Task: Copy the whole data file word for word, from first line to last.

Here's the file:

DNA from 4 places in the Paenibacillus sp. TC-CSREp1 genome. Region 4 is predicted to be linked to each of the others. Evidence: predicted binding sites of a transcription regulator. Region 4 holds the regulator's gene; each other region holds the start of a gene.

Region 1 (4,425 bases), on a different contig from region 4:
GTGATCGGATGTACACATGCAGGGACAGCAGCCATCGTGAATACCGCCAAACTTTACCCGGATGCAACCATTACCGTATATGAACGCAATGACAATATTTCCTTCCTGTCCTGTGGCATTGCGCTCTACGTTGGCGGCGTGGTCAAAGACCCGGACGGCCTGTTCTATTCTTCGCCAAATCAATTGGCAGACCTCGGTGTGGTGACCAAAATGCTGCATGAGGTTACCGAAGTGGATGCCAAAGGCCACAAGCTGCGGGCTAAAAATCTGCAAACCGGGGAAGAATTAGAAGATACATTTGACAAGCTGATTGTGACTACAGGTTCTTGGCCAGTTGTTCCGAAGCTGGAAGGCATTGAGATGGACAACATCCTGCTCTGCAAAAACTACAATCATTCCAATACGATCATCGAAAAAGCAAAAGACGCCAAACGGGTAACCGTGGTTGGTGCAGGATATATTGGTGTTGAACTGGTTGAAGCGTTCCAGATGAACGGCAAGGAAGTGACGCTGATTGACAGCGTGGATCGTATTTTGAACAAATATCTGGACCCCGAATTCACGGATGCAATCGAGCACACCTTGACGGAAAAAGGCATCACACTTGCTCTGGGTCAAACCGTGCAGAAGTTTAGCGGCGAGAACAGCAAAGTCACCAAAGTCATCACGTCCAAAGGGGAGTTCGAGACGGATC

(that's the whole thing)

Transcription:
DNA from 4 places in the Paenibacillus sp. TC-CSREp1 genome. Region 4 is predicted to be linked to each of the others. Evidence: predicted binding sites of a transcription regulator. Region 4 holds the regulator's gene; each other region holds the start of a gene.

Region 1 (4,425 bases), on a different contig from region 4:
GTGATCGGATGTACACATGCAGGGACAGCAGCCATCGTGAATACCGCCAAACTTTACCCGGATGCAACCATTACCGTATATGAACGCAATGACAATATTTCCTTCCTGTCCTGTGGCATTGCGCTCTACGTTGGCGGCGTGGTCAAAGACCCGGACGGCCTGTTCTATTCTTCGCCAAATCAATTGGCAGACCTCGGTGTGGTGACCAAAATGCTGCATGAGGTTACCGAAGTGGATGCCAAAGGCCACAAGCTGCGGGCTAAAAATCTGCAAACCGGGGAAGAATTAGAAGATACATTTGACAAGCTGATTGTGACTACAGGTTCTTGGCCAGTTGTTCCGAAGCTGGAAGGCATTGAGATGGACAACATCCTGCTCTGCAAAAACTACAATCATTCCAATACGATCATCGAAAAAGCAAAAGACGCCAAACGGGTAACCGTGGTTGGTGCAGGATATATTGGTGTTGAACTGGTTGAAGCGTTCCAGATGAACGGCAAGGAAGTGACGCTGATTGACAGCGTGGATCGTATTTTGAACAAATATCTGGACCCCGAATTCACGGATGCAATCGAGCACACCTTGACGGAAAAAGGCATCACACTTGCTCTGGGTCAAACCGTGCAGAAGTTTAGCGGCGAGAACAGCAAAGTCACCAAAGTCATCACGTCCAAAGGGGAGTTCGAGACGGATC